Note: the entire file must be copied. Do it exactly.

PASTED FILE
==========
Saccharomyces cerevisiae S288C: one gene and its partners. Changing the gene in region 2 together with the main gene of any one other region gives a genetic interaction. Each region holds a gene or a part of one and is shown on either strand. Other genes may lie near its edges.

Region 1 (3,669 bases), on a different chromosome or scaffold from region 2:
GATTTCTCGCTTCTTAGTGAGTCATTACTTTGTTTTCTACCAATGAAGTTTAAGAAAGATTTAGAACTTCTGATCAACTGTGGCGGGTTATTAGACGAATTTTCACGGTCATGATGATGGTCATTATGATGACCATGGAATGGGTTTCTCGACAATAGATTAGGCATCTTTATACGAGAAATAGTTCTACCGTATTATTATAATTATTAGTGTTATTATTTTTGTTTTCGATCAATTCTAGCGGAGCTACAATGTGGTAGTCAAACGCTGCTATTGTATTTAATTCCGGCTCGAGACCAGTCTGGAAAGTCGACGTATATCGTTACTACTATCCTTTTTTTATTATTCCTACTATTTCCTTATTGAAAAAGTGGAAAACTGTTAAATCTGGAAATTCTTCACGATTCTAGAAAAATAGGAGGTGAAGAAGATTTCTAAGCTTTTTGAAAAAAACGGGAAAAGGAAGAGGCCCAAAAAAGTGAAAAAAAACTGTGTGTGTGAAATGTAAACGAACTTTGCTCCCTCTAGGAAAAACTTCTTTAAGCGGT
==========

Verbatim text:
Saccharomyces cerevisiae S288C: one gene and its partners. Changing the gene in region 2 together with the main gene of any one other region gives a genetic interaction. Each region holds a gene or a part of one and is shown on either strand. Other genes may lie near its edges.

Region 1 (3,669 bases), on a different chromosome or scaffold from region 2:
GATTTCTCGCTTCTTAGTGAGTCATTACTTTGTTTTCTACCAATGAAGTTTAAGAAAGATTTAGAACTTCTGATCAACTGTGGCGGGTTATTAGACGAATTTTCACGGTCATGATGATGGTCATTATGATGACCATGGAATGGGTTTCTCGACAATAGATTAGGCATCTTTATACGAGAAATAGTTCTACCGTATTATTATAATTATTAGTGTTATTATTTTTGTTTTCGATCAATTCTAGCGGAGCTACAATGTGGTAGTCAAACGCTGCTATTGTATTTAATTCCGGCTCGAGACCAGTCTGGAAAGTCGACGTATATCGTTACTACTATCCTTTTTTTATTATTCCTACTATTTCCTTATTGAAAAAGTGGAAAACTGTTAAATCTGGAAATTCTTCACGATTCTAGAAAAATAGGAGGTGAAGAAGATTTCTAAGCTTTTTGAAAAAAACGGGAAAAGGAAGAGGCCCAAAAAAGTGAAAAAAAACTGTGTGTGTGAAATGTAAACGAACTTTGCTCCCTCTAGGAAAAACTTCTTTAAGCGGT